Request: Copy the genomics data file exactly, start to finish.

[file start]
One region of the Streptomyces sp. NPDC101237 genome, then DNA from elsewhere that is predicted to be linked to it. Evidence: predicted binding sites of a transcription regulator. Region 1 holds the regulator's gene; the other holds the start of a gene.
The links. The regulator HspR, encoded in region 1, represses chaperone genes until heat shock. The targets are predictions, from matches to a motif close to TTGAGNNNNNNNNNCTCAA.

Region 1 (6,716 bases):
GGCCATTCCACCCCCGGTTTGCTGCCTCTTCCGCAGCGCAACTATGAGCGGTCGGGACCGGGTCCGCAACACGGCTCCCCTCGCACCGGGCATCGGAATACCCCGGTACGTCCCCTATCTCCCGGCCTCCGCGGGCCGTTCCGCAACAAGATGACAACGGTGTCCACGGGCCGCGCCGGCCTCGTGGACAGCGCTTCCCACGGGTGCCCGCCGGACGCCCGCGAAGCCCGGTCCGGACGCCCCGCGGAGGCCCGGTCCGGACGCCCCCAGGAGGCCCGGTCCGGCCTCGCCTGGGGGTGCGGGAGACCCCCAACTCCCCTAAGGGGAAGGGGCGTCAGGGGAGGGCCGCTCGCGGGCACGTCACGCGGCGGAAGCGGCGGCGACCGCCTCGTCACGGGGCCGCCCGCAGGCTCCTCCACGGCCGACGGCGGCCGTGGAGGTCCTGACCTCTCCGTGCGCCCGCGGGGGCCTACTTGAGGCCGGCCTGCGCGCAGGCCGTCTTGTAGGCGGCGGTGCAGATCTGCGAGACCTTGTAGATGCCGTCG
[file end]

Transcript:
One region of the Streptomyces sp. NPDC101237 genome, then DNA from elsewhere that is predicted to be linked to it. Evidence: predicted binding sites of a transcription regulator. Region 1 holds the regulator's gene; the other holds the start of a gene.
The links. The regulator HspR, encoded in region 1, represses chaperone genes until heat shock. The targets are predictions, from matches to a motif close to TTGAGNNNNNNNNNCTCAA.

Region 1 (6,716 bases):
GGCCATTCCACCCCCGGTTTGCTGCCTCTTCCGCAGCGCAACTATGAGCGGTCGGGACCGGGTCCGCAACACGGCTCCCCTCGCACCGGGCATCGGAATACCCCGGTACGTCCCCTATCTCCCGGCCTCCGCGGGCCGTTCCGCAACAAGATGACAACGGTGTCCACGGGCCGCGCCGGCCTCGTGGACAGCGCTTCCCACGGGTGCCCGCCGGACGCCCGCGAAGCCCGGTCCGGACGCCCCGCGGAGGCCCGGTCCGGACGCCCCCAGGAGGCCCGGTCCGGCCTCGCCTGGGGGTGCGGGAGACCCCCAACTCCCCTAAGGGGAAGGGGCGTCAGGGGAGGGCCGCTCGCGGGCACGTCACGCGGCGGAAGCGGCGGCGACCGCCTCGTCACGGGGCCGCCCGCAGGCTCCTCCACGGCCGACGGCGGCCGTGGAGGTCCTGACCTCTCCGTGCGCCCGCGGGGGCCTACTTGAGGCCGGCCTGCGCGCAGGCCGTCTTGTAGGCGGCGGTGCAGATCTGCGAGACCTTGTAGATGCCGTCG